Third, what is illiquid for many lenders is relatively liquid for Sothebys it takes very little effort to include seized collateral in the companys broad auctions. Have a Van Gogh painting that you want to borrow at for around 6.8% (average yield of the portfolio)? Wells Fargo (WFC) is not going to lend you money against it; Sothebys is just one of a few avenues that could be taken to monetize it, so this is a high barriers to entry segment.

Sothebys performs this service by borrowing against its SFS credit facility. Borrowing costs are roughly 4%, so the company is making a solid interest margin spread on these, particularly given that the company occasionally uses its cash balance (earning next to nothing) as a means of funding the borrowings. At the end of Q3, the company did provide notice to its lenders to reduce the borrowing capacity by $235mm (from $1,035mm to $800mm) in order to reduce facility fees. Utilization jumped to 85% given the current portfolio size, which brings into question if the company has the capital to really grow this business.

While this was a necessary step given the 5.25% senior note issuance, which has a financial covenant that limits the secured debt Sothebys can maintain, I dont think it is particularly damaging. Given the strong free cash flow here (asset light business model), as well as relatively high cash balances even considering working capital needs ($311mm in Q3 2017), investors could see more funding with cash. While that seems relatively risky at first glance, given the SFS credit facility is secured debt backed by Sothebys, the company is on the hook regardless for errors in underwriting.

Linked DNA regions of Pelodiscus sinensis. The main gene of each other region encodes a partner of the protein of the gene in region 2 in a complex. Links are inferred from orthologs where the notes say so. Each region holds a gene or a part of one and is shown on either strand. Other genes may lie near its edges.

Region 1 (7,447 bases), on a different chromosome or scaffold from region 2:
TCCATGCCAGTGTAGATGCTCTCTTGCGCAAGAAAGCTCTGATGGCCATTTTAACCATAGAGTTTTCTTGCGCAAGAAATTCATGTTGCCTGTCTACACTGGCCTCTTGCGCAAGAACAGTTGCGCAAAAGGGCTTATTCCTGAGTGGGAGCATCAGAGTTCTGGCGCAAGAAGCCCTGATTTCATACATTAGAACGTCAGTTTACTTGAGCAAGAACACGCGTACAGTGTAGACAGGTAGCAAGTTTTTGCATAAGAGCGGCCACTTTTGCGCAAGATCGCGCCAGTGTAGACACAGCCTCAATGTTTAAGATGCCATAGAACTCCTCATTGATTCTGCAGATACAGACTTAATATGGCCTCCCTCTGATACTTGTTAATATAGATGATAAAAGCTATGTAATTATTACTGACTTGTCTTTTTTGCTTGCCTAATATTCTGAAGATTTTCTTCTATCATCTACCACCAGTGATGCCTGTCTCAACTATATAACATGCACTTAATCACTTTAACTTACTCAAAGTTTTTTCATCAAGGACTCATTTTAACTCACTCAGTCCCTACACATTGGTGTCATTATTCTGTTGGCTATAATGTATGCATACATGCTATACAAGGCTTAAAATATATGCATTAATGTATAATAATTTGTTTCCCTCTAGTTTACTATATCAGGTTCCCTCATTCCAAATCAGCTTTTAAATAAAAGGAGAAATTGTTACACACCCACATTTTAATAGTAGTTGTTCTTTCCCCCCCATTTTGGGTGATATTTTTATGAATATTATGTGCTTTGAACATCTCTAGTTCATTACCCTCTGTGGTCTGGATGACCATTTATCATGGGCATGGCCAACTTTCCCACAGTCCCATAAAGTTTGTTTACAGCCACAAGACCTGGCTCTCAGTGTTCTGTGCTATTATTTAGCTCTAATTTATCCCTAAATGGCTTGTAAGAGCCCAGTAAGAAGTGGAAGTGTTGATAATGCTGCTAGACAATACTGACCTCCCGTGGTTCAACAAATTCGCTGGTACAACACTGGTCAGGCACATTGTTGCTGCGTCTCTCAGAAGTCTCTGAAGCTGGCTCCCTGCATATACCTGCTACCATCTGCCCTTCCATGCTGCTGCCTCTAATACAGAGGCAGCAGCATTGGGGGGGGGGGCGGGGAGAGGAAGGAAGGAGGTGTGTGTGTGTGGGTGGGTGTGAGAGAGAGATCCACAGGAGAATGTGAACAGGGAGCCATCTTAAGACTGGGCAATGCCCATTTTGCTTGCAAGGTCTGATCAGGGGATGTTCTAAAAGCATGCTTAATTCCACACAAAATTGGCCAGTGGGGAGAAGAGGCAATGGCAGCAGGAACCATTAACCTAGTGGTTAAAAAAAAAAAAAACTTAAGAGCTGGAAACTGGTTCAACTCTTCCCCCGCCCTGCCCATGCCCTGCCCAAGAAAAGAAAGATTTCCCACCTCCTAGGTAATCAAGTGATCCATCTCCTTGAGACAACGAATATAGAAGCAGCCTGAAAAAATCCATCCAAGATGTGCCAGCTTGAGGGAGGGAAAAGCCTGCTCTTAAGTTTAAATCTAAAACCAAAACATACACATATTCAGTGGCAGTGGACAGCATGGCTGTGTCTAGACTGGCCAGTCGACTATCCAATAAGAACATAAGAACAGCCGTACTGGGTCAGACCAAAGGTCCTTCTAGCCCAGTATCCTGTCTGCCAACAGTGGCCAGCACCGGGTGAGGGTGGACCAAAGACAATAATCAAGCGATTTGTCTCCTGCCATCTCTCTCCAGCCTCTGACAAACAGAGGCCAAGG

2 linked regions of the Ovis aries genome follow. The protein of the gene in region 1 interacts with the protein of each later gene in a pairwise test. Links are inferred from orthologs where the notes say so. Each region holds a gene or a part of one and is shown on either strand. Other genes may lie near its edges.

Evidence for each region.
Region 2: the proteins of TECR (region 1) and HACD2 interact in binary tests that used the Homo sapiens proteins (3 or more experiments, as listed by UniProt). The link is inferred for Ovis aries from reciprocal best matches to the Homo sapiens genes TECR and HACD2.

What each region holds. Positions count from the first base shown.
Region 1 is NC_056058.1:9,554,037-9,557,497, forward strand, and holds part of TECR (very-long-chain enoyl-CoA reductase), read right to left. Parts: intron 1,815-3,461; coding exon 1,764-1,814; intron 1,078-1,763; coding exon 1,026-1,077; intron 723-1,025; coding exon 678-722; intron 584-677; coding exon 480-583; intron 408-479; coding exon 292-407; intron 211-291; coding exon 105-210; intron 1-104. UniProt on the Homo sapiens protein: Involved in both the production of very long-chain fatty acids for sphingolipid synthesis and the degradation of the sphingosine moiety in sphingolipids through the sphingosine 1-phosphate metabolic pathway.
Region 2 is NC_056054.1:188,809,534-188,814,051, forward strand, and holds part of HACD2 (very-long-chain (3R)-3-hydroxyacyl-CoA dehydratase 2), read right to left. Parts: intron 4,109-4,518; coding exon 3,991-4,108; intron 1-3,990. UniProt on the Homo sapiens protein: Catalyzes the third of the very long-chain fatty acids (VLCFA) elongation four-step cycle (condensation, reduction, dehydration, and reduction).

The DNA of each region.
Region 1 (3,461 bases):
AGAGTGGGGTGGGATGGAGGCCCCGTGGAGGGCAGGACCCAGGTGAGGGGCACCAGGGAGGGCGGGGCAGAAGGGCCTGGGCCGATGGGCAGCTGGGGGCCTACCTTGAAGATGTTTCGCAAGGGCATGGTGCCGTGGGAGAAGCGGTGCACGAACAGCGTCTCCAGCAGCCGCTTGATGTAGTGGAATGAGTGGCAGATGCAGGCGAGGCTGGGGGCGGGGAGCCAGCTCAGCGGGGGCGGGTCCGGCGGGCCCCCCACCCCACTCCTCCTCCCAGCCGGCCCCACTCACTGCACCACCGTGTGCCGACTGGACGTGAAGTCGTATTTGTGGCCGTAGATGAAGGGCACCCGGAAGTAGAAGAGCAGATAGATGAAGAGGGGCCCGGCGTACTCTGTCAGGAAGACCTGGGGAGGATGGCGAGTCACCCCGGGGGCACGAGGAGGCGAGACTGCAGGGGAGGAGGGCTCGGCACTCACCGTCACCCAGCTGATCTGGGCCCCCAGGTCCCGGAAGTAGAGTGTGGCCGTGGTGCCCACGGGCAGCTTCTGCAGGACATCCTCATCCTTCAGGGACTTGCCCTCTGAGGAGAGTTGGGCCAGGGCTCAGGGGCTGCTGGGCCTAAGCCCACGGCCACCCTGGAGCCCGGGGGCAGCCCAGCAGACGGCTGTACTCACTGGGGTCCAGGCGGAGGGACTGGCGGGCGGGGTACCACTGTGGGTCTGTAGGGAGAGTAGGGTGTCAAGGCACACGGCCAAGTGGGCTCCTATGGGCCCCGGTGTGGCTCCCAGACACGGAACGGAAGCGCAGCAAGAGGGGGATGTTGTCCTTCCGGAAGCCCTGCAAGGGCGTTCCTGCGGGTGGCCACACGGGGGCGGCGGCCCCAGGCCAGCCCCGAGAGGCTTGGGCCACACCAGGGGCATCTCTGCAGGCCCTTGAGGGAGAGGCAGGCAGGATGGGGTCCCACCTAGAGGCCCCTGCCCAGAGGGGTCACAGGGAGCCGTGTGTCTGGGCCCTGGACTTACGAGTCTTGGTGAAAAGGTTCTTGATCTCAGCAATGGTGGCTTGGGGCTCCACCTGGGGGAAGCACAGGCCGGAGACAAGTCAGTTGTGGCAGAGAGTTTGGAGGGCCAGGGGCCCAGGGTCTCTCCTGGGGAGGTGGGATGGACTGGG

Sothebys Of The Future Fundamentally Different From Sothebys Of Today

There are two facets to how Sothebys ten years from today will be (probably has to be) different than what it is today. The first is differentiation outside of auction revenue. Now, the company does have some exposure to the private sale market via market-making (linking a buyer with a seller, or vice versa) outside the auction environment, but that remains a low revenue generation activity (6% of revenue last fiscal year). As the market for artwork, jewelry, and other valuables grows, particularly in the digital age, the need for the auction environment becomes less stringent, and auction commissions might weaken as well.

Sothebys has been taking steps to diversify. In July of 2016, the company acquired The Mei Moses Art Indices (now branded Sothebys Mei Moses), which is recognized as the main measure of the state of the art market. The index tracks repeat sales (same object sold at different points in time) to try to track overall changes in art market value. Its a great asset that is now internalized, and Sothebys likely has greater access to the nuances of the indices than it used to have.